An effective (though uncommon) approach to database design
In database design a lot of effort is spent on ensuring that database designs are perfectly normalized and slated for great performance. But there is one aspect that, though even more important, tends to get a lot less attention: correctness. If a database is completely normalized and performs brilliantly, but won't store the data that the business needs, or allows modification that should be rejected as violating business rules - what use is it?
In this precon, Hugo Kornelis presents a method that enables the database designer to find out exactly what the business needs are. Common pitfalls, such as miscommunications due to abstraction and jargon are avoided because the method relies completely on using concrete examples in the jargon of the business. The method presented tells you exactly what questions to ask, how to ask them, and how the answers to your question should be incorporated in your data model.
At the end of this day, you'll be able to make a conceptual data model for every application, and to transform that data model into a (completely normalized) logical database design.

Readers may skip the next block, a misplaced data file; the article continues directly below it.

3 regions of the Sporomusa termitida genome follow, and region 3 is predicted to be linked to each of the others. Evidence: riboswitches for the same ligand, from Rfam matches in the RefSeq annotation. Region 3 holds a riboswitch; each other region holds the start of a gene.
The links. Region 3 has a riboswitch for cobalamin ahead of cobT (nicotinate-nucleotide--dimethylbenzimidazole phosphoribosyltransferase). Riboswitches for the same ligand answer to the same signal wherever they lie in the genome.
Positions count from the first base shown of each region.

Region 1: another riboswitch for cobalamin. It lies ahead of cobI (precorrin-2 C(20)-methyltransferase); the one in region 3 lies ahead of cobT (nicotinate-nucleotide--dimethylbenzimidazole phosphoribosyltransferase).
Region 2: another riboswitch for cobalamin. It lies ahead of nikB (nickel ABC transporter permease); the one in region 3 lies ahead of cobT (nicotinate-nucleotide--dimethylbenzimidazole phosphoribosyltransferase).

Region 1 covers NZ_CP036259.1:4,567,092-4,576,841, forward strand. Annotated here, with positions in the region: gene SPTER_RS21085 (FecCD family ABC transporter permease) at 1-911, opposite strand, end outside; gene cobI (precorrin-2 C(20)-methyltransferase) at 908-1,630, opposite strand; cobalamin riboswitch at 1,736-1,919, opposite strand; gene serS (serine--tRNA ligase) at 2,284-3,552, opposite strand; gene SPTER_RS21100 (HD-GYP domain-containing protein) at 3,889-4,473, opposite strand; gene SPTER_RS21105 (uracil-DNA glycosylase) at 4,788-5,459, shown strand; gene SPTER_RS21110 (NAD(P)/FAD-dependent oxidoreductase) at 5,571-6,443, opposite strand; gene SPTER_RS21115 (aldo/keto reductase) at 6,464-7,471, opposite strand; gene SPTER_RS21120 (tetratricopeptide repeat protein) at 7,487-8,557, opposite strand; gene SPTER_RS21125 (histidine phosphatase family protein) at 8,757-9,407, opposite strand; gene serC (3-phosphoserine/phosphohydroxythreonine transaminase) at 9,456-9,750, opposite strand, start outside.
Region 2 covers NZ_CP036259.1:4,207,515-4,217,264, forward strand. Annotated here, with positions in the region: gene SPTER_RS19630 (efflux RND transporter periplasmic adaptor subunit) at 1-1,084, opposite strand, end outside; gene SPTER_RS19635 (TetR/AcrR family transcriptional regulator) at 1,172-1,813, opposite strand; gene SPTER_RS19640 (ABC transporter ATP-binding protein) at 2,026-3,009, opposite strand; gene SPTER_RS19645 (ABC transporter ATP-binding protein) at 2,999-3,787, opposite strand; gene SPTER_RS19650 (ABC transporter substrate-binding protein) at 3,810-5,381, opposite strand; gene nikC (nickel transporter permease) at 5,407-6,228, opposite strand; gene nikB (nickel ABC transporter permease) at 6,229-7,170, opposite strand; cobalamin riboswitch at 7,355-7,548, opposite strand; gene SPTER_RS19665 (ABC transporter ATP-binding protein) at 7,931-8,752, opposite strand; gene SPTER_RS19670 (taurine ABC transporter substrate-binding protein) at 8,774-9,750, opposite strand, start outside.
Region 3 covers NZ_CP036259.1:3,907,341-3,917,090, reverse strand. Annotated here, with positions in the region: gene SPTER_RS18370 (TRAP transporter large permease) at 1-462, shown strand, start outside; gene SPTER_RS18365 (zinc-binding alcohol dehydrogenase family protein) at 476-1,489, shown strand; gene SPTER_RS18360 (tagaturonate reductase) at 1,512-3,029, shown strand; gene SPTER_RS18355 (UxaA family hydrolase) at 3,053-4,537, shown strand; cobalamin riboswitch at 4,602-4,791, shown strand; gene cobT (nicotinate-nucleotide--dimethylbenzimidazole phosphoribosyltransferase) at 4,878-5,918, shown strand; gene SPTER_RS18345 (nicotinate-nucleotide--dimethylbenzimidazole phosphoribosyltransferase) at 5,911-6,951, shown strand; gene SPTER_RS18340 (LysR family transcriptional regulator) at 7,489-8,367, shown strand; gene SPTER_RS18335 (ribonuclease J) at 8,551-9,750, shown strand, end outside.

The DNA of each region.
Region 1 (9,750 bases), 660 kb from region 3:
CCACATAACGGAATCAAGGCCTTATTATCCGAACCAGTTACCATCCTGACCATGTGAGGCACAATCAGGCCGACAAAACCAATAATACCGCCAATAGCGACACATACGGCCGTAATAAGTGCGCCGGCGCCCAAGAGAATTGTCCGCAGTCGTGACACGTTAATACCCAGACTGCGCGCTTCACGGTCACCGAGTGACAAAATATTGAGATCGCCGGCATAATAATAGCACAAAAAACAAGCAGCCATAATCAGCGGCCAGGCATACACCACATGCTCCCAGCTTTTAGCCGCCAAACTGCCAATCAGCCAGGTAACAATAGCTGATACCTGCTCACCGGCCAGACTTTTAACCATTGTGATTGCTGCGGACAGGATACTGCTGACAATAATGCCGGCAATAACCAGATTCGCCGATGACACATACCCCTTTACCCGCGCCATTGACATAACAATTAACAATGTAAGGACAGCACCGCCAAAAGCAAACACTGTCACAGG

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Hugo is co-founder and R&D lead of perFact BV, a Dutch company that strives to improve analysis methods and to develop computer-aided tools that will generate completely functional applications from the analysis deliverable. The chosen platform for this development is SQL Server.
In his spare time, Hugo likes to share and enhance his knowledge of SQL Server by frequenting newsgroups and forums, reading and writing books and blogs, and attending and speaking at conferences. For his contributions to the SQL Server community, Microsoft has given him the MVP award in 2006, and every year since.
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